Once the citrus tree’s soil is well-draining, only water when the first 2-4 inches of soil are dry, and water down to 2 feet deep. This is by far the simplest and best way to water, as it prevents both under-watering and over-watering. Additionally, provide 2 inches of compost and 4 inches of mulch to the base of the tree (this can even replace fertilizers).

Compost is great at not only providing sufficient nutrients (more on this later) but increasing the soil’s richness—every 1% increase in the soil’s richness holds an additional 20,000 gallons of water per acre (source).

Mulch brings benefits such as regulation of soil temperature, reduced evaporation, and added nutrients once the mulch breaks down.

Remember to keep the compost and mulch at least 3 inches from the tree’s trunk to prevent moisture build-up (which can lead to mold on the trunk).

If you haven’t yet planted your citrus tree in garden soil, and your soil has poor drainage, it’s usually best to plant them in a mound of soil. For more information about planting in mounds (and why this is best in clay soils), check out my post: Can Fruit Trees Grow in Clay Soil (& How To Plant Them)?.

Again, if your citrus tree’s leaves are curling, drying, and browning, under-watering is the more likely issue.

Nutrient Leaching

On the other hand, if your soil has good drainage, but is over-watered, nutrient leaching can result.

Nutrient leaching, or nutrient runoff, is when the nutrients are carried by excess water and moved deeper into the soil, or into the waterways. As a result, the citrus tree’s roots have reduced access to these nutrients, leading to issues such as yellow leaves.

Leaching is especially common when using chemical fertilizers, even more so with the fast-release varieties.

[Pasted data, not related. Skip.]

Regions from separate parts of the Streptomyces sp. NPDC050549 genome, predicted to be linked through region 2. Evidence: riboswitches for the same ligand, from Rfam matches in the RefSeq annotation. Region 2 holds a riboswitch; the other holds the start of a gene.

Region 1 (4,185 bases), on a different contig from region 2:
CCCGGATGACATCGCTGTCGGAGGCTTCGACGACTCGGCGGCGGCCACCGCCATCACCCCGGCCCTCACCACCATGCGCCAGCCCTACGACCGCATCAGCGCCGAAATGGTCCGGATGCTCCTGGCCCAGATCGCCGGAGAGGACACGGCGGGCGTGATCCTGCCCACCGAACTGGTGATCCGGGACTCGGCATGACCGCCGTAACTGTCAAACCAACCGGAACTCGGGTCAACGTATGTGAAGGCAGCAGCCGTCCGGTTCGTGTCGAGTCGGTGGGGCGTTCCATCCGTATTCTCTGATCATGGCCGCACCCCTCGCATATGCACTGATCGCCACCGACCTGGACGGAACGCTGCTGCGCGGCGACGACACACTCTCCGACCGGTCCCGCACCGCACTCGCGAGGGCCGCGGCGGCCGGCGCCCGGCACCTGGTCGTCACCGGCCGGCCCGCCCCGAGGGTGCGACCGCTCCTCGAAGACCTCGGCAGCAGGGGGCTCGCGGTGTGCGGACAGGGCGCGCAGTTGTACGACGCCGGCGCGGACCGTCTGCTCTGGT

The best way to reduce or eliminate nutrient leaching is to keep best practices, such as watering only when the soil is dry and providing compost to increase the soil’s richness—promoting proper water (and therefore nutrient) retention.

While nutrient leaching is one way your citrus tree can get insufficient nutrients, your soil might naturally have poor or excess nutrients, both of which also cause yellow leaves.

2. Improper Nutrients

Either too few or too many nutrients in the soil causes citrus trees to develop issues such as yellow leaves. Over time, the leaves begin to die, turning brown and falling off of the tree. If left long enough, the citrus tree will die.

Lack of Nutrients

The reason why a lack of nutrients turns leaves yellow is that the tree moves nutrients from the more mature leaves to the younger leaves. As a result of the nutrients leaving, the mature leaves become discolored. Over time, all of the leaves can suffer from this (mature and young).

Insufficient nutrients are typically either caused by leaching (covered above) or poor soils.

While it can be difficult to tell which nutrients your soil is lacking, here’s a table I put together that may help.

Nutrient DeficiencyLeaf Symptom
NitrogenEntire leaf is pale or yellow
IronDark green veins, rest of the leaf is yellowing
ZincYellow blotches
ManganeseBroadly pale leaves, foliage color looks mottled or smeared
Source: The University of California Agriculture and Natural Resources

If your citrus tree’s leaves fit any of the above descriptions, it can be a good indicator one of those nutrients is lacking in the soil. While nitrogen is the primary nutrient plants need, iron, zinc, and manganese are important trace, or secondary nutrients.

However, this table is not black and white, as sometimes there’s a combination or range of issues and symptoms. If you’d like a more definitive nutrient profile of your soil, consider reaching out to your local cooperative extension as they commonly have soil tests available for your area.

Additionally, cold and/or wet soils are not good at promoting nutrient uptake as the citrus tree will either be slightly dormant during the cold or too stressed in wet soils.

Excessive Nutrients